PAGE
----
LONDON (Reuters) - Urgent action is needed to tackle a "disturbing" rise in anti-Semitism in Britain including measures to deal with growing "cyber hate" on social media, a group of senior lawmakers said on Monday.
Last week, the body which advises Britain's estimated 260,000 Jews on security reported that the number of anti-Semitic incidents in Britain had risen to a record level last year.
Many of those incidents were sparked by the 50-day conflict in Gaza that ended in August. Israel launched its Gaza offensive with the declared aim of halting rocket attacks by Hamas. More than 2,100 Palestinians, most of them civilians, were killed, along with 73 mostly Israeli soldiers.
The rise in incidents prompted a parliamentary inquiry into anti-Semitism.
"Whilst the Jewish community is diverse and multi-faceted there is a palpable concern, insecurity, loneliness and fear following the summer's rise in incidents and subsequent world events," the report by the cross-party group of lawmakers said.
"A more sophisticated understanding of anti-Semitism is needed, together with better defined boundaries of acceptable discourse."
Across Europe, Jews have warned of a growing under-current of anti-Semitism, fuelled by anger at Israeli policy in the Middle East and social tensions over immigration and increasing economic hardship under austerity policies that have helped far-right movements gain popularity.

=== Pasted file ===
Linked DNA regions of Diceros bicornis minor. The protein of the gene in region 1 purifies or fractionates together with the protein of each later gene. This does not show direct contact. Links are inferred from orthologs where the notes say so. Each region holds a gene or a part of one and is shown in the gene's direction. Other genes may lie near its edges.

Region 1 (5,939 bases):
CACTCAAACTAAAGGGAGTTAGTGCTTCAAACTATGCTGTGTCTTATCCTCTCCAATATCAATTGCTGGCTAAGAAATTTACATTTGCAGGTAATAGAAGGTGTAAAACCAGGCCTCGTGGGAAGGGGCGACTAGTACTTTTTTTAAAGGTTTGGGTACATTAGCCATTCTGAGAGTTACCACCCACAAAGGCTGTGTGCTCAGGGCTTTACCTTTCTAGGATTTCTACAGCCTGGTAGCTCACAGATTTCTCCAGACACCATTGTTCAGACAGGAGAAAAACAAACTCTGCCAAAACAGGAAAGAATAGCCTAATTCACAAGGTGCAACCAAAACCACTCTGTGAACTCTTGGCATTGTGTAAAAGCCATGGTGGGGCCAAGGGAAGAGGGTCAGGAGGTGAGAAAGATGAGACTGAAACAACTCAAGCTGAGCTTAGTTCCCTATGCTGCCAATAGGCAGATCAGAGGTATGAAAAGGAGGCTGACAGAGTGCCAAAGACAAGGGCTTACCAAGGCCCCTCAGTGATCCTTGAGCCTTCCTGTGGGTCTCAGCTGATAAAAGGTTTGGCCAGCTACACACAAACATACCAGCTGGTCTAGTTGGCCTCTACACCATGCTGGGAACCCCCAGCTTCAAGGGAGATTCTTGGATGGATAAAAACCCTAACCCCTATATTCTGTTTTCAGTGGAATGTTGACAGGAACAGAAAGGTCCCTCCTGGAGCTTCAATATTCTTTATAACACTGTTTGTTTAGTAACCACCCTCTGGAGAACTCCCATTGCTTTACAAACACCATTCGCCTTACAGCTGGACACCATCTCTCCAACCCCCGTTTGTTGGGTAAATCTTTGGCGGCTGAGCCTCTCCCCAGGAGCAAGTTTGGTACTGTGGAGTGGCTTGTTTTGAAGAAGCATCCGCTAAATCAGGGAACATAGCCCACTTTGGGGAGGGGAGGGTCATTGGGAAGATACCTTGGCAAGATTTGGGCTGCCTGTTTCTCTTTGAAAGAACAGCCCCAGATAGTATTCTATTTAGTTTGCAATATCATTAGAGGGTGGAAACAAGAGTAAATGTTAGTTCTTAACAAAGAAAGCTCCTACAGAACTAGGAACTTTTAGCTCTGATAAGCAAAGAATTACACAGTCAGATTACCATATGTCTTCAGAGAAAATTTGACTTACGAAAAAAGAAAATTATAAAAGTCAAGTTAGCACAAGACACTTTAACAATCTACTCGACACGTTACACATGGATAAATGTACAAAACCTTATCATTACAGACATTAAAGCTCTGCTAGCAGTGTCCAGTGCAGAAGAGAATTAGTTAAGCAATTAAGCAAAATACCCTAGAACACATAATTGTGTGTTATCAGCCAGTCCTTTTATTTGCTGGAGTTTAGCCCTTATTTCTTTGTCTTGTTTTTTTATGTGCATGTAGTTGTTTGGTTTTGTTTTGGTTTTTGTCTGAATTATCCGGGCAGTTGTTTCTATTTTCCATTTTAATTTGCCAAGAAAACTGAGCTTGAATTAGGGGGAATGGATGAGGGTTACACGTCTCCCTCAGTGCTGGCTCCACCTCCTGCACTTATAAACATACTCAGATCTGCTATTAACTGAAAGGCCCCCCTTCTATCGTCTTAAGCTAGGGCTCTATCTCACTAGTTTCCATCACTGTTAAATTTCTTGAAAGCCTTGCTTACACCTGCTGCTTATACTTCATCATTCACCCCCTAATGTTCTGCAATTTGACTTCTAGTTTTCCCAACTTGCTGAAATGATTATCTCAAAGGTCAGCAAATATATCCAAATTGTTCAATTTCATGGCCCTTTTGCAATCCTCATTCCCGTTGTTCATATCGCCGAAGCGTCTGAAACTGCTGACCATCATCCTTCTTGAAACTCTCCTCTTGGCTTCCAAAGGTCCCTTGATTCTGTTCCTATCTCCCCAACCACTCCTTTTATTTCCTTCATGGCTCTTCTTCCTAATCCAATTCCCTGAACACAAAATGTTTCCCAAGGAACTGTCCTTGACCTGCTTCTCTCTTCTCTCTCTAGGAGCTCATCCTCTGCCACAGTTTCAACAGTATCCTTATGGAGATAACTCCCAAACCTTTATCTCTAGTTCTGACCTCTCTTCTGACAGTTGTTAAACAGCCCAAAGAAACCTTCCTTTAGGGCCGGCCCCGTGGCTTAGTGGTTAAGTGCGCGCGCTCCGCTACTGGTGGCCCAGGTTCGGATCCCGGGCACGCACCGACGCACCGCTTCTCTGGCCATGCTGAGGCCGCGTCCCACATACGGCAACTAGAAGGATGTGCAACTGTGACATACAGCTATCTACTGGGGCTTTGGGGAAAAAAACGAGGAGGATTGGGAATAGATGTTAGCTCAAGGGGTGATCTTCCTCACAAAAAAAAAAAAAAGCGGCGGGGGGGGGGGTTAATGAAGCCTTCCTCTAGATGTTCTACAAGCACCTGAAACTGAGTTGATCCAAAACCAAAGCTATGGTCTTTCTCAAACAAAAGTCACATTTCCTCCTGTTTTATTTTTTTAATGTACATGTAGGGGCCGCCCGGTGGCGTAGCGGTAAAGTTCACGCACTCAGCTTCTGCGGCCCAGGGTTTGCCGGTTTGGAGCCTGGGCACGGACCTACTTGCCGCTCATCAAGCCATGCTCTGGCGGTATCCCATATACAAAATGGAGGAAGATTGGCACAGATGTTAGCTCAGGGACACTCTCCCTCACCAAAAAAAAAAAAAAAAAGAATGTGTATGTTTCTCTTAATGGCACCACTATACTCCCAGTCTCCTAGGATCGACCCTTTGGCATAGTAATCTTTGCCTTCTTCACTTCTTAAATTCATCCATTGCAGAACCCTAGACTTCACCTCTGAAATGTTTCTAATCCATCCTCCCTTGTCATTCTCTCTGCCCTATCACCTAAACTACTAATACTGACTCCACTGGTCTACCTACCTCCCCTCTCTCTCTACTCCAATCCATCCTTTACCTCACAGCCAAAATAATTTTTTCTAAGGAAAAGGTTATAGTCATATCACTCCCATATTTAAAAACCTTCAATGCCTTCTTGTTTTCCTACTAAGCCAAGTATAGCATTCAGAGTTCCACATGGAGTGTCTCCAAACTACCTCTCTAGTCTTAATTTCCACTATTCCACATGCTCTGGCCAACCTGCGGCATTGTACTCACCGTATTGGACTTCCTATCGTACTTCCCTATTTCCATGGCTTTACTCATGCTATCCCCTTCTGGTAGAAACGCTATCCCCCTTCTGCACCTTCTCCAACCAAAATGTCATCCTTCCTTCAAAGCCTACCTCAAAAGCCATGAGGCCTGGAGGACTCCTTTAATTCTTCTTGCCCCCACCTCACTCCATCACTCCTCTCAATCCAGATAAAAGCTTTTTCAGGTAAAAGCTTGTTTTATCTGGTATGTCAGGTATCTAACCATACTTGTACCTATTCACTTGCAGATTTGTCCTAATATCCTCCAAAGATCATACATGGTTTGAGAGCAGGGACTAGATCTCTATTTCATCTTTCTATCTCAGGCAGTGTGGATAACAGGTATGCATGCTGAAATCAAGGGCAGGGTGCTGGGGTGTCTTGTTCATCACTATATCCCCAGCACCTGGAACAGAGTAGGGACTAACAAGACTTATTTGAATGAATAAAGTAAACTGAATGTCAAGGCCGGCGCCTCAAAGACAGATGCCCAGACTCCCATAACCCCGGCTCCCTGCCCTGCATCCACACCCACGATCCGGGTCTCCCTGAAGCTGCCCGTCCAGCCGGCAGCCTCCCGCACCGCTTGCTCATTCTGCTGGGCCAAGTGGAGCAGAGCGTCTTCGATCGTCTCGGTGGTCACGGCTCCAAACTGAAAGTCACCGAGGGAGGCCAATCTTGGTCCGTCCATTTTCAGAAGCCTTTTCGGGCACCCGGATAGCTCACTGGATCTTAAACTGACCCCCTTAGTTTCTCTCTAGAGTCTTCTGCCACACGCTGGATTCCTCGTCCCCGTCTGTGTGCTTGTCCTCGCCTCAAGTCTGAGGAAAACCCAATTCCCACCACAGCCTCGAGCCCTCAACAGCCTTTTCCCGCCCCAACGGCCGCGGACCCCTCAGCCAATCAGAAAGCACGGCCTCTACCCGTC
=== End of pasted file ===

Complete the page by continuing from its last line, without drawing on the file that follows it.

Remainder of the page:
Those fears have been exacerbated after an Islamist militant gunman killed four people in a Jewish supermarket in Paris last month.
The British lawmakers said the government, police and prosecutors needed to take action "to ensure Jewish communities have the necessary protection from the continuous terrorist threat they face".
Amongst their 34 recommendations was a call for a governmental fund to pay for security at synagogues and an independent council to be created to monitor trends in anti-Semitism.
They also said prosecutors should review possible action to prevent the spreading of hate online, noting that "Hitler" and the "Holocaust" were amongst the top 35 key words used on Twitter during the summer months of 2014.
Prime Minister David Cameron said Monday's report was "hugely important".
"No disagreements over foreign policy or politics can ever be allowed to justify anti-Semitism or any other form of racism, prejudice or extremism," he said.
According to a survey last month, a quarter of Jews have considered leaving Britain in the last two years and well over half feel they have no long term future in Europe.
"The threat against the Jewish community is real and anxiety remains high," said Britain's Chief Rabbi Ephraim Mirvis.
Following the Paris attack, the police said it had stepped up patrols at synagogues and other Jewish venues.
Editing by Raissa Kasolowsky